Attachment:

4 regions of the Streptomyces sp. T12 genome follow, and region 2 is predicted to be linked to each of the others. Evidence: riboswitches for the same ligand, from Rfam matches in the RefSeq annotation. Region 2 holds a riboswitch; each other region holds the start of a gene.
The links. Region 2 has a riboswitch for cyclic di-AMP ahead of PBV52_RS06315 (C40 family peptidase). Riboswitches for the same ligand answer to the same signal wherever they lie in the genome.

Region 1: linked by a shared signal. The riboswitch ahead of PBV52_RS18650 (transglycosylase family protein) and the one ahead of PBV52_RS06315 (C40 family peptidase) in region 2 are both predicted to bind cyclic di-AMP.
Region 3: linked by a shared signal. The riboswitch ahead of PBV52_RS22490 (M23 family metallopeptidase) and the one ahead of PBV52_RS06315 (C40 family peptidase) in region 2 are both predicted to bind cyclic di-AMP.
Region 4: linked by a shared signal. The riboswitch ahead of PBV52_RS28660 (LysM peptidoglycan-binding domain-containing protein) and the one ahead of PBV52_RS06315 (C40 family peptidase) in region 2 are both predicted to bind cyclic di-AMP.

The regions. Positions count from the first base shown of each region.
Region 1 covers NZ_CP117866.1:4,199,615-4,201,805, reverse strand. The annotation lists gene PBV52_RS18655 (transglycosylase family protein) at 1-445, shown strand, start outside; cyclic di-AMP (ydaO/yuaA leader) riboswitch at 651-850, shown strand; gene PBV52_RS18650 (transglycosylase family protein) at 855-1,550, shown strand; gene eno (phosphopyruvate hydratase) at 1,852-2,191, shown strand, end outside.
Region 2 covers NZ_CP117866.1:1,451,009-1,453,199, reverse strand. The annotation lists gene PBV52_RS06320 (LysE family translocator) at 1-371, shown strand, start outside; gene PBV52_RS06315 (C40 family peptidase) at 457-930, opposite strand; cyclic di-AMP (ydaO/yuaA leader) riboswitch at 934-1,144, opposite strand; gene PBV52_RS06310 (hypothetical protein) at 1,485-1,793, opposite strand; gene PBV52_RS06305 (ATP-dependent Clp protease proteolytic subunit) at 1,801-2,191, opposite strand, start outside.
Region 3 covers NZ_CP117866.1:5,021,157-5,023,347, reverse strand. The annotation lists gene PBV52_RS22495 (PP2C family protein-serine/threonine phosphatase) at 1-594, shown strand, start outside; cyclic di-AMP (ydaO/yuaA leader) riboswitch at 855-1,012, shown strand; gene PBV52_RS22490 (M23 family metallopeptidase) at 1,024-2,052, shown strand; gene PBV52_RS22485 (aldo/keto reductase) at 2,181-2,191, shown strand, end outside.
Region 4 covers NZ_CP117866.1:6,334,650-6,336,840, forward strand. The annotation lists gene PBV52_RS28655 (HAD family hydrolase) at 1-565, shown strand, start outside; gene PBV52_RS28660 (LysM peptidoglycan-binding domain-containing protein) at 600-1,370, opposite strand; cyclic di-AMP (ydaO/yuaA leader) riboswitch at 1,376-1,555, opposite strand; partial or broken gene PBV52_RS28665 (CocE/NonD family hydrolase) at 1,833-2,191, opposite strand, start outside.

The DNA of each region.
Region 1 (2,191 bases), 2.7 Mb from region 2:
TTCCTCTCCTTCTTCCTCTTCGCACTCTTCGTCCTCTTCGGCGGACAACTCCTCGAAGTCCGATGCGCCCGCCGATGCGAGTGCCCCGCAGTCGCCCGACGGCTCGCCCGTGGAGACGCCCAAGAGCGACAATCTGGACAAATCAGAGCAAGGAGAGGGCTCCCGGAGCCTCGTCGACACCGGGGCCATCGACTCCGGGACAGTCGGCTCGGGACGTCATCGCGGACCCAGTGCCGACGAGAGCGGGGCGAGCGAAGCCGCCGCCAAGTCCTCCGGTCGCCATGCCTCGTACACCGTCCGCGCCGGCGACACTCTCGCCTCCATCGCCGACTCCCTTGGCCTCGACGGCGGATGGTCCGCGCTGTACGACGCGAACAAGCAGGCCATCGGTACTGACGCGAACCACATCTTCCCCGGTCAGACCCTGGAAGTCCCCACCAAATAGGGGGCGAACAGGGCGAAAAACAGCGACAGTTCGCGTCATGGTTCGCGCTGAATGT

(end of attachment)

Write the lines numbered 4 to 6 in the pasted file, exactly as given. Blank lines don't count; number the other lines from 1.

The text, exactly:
Region 3: linked by a shared signal. The riboswitch ahead of PBV52_RS22490 (M23 family metallopeptidase) and the one ahead of PBV52_RS06315 (C40 family peptidase) in region 2 are both predicted to bind cyclic di-AMP.
Region 4: linked by a shared signal. The riboswitch ahead of PBV52_RS28660 (LysM peptidoglycan-binding domain-containing protein) and the one ahead of PBV52_RS06315 (C40 family peptidase) in region 2 are both predicted to bind cyclic di-AMP.

The regions. Positions count from the first base shown of each region.